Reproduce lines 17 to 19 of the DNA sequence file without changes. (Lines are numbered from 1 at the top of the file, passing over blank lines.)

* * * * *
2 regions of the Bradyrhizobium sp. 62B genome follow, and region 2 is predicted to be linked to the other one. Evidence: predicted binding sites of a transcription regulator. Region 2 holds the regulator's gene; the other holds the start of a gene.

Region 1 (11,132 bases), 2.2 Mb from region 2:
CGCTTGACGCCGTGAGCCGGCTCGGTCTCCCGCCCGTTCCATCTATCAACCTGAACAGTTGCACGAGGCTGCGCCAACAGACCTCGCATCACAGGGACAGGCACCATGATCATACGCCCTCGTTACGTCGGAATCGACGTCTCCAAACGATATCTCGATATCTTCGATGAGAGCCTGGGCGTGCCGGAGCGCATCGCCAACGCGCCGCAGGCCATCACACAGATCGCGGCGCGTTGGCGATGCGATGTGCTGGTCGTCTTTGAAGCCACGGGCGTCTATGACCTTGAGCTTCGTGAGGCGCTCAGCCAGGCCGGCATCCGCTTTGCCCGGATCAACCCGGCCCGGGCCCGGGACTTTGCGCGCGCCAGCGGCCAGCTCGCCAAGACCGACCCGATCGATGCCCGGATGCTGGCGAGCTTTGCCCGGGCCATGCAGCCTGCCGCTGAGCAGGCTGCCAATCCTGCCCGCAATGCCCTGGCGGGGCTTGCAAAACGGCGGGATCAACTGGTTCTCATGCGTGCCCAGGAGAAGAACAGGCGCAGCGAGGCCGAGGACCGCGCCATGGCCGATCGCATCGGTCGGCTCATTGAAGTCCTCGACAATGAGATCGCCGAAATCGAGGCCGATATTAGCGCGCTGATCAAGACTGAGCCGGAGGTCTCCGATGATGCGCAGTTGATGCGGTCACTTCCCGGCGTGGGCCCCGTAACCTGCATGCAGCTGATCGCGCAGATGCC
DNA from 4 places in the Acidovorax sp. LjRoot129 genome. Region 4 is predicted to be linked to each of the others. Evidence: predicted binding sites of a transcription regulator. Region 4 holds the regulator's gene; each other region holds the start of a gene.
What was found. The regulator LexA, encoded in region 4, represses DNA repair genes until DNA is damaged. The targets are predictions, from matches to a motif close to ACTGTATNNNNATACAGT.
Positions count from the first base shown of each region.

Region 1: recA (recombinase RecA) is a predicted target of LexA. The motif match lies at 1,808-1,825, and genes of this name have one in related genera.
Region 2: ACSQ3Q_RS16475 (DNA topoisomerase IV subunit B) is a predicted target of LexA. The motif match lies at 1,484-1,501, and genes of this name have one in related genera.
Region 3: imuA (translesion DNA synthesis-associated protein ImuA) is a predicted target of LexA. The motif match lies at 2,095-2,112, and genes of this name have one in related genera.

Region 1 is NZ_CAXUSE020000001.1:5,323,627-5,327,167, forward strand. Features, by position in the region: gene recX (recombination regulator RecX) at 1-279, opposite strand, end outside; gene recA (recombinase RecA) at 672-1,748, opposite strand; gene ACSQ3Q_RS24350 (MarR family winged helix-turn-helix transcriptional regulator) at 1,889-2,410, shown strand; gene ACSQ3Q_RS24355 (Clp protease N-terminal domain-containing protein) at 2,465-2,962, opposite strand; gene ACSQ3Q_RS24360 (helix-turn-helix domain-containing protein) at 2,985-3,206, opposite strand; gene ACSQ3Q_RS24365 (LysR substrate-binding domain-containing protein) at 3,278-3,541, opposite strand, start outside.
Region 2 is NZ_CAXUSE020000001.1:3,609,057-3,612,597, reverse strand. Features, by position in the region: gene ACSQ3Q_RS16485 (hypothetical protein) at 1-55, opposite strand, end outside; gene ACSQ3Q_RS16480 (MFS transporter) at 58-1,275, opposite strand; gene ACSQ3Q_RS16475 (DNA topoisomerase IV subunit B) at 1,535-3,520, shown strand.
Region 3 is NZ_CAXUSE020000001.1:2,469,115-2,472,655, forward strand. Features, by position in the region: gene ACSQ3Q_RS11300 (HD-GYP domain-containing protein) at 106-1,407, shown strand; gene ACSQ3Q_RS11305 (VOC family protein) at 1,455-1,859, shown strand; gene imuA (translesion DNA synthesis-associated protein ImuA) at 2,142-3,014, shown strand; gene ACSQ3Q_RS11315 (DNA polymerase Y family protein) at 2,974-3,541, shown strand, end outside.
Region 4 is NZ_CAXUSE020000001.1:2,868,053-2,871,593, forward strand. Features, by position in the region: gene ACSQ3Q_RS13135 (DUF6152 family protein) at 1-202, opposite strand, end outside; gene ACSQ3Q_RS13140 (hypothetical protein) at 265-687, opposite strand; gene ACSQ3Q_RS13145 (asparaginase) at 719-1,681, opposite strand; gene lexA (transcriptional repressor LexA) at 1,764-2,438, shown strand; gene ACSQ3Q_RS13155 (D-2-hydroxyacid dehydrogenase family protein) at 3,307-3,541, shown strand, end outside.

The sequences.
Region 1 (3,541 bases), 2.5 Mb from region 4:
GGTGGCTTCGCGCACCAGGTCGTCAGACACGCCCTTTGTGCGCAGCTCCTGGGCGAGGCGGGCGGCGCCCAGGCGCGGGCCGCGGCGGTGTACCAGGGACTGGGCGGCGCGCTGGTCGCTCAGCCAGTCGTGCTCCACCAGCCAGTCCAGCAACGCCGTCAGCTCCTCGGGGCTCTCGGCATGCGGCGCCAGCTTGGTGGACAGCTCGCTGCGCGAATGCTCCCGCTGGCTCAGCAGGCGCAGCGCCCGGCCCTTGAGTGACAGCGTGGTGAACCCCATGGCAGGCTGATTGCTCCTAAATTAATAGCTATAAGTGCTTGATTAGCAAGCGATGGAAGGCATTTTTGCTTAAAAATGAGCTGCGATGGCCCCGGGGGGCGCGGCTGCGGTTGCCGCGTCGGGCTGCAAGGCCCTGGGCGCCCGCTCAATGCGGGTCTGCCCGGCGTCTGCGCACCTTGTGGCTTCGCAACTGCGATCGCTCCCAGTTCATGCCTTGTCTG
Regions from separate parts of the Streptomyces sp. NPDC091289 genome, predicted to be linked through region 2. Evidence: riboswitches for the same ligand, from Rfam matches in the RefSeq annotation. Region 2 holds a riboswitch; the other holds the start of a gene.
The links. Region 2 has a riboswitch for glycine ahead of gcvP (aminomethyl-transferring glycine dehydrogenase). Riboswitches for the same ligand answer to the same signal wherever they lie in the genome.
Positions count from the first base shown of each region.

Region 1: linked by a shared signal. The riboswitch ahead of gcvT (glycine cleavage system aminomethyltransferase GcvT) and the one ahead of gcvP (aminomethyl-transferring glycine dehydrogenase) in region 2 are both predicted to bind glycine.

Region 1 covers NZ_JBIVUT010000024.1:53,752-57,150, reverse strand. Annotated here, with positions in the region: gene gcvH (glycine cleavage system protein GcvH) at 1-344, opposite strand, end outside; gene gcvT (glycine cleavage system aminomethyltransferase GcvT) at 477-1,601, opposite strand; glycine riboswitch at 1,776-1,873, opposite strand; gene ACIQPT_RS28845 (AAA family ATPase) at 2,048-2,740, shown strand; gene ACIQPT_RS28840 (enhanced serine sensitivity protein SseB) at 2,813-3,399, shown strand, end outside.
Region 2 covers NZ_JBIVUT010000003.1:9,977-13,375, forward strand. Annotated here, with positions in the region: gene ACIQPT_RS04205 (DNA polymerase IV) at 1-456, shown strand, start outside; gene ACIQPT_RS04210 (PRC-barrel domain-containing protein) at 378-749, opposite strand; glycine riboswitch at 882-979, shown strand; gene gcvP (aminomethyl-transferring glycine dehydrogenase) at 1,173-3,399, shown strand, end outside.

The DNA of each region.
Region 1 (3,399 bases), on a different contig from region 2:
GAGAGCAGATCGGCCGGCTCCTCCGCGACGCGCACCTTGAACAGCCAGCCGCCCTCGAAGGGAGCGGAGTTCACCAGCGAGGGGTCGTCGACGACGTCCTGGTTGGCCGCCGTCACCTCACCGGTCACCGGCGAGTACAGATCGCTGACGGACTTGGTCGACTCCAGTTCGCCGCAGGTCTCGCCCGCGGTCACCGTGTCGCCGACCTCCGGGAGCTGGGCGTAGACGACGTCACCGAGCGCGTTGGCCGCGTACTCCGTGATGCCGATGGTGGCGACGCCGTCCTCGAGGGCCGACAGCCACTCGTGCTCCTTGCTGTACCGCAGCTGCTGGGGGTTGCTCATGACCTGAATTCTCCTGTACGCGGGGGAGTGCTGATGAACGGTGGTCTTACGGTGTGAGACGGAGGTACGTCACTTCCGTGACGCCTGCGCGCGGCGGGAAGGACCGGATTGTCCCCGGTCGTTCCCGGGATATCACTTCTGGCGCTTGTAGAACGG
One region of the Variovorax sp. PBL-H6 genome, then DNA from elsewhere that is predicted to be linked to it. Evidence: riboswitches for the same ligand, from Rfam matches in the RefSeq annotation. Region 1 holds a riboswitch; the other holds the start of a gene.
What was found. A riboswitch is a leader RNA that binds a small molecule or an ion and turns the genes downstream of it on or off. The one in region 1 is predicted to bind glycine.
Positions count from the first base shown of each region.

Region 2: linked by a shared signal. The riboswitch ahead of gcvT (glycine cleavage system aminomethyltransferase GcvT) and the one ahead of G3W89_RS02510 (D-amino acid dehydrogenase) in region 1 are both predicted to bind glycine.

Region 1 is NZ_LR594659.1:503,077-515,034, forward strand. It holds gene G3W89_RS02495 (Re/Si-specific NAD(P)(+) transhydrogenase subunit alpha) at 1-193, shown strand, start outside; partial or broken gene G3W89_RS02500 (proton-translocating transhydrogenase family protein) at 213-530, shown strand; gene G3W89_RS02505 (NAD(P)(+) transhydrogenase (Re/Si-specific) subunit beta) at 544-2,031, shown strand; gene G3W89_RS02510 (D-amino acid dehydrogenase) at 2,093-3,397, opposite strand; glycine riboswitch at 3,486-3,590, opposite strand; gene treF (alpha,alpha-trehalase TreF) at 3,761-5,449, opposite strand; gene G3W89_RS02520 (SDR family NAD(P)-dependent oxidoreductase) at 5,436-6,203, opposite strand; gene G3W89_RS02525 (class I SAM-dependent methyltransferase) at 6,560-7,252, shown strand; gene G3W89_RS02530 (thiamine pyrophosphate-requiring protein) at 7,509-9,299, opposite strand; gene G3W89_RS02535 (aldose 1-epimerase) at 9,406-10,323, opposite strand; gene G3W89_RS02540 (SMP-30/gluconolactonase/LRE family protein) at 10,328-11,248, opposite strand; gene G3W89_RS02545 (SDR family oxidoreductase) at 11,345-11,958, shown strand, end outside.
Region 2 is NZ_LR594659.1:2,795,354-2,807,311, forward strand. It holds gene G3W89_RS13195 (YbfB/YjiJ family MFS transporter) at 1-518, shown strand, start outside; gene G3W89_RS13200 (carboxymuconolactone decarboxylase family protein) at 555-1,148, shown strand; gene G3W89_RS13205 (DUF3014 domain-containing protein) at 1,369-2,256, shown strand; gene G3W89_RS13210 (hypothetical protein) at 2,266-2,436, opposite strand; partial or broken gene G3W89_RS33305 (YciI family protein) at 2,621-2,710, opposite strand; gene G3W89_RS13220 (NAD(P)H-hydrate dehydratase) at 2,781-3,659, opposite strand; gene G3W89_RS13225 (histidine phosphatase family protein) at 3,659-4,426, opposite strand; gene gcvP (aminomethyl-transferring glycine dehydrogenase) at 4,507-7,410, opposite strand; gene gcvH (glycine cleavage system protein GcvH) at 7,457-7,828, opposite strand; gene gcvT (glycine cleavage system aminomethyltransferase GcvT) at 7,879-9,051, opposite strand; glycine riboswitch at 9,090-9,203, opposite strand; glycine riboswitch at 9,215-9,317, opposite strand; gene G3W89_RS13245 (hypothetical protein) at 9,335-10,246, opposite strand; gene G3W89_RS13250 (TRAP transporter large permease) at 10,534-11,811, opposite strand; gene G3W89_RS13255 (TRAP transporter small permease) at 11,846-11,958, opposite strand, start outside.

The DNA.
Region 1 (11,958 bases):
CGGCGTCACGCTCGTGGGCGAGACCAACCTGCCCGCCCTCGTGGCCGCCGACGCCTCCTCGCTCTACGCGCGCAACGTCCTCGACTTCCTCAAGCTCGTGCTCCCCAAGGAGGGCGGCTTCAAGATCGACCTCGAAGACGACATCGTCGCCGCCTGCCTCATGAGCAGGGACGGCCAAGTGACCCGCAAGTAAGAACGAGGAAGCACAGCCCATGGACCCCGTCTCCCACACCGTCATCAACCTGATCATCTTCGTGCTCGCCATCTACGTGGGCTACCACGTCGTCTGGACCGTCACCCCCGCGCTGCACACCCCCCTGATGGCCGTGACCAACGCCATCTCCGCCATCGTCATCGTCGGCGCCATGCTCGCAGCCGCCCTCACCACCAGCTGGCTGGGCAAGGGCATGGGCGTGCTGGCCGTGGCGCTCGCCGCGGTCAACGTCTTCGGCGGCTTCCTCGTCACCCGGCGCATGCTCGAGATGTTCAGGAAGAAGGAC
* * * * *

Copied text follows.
Regions from separate parts of the Streptomyces sp. NPDC091289 genome, predicted to be linked through region 2. Evidence: riboswitches for the same ligand, from Rfam matches in the RefSeq annotation. Region 2 holds a riboswitch; the other holds the start of a gene.
The links. Region 2 has a riboswitch for glycine ahead of gcvP (aminomethyl-transferring glycine dehydrogenase). Riboswitches for the same ligand answer to the same signal wherever they lie in the genome.
Positions count from the first base shown of each region.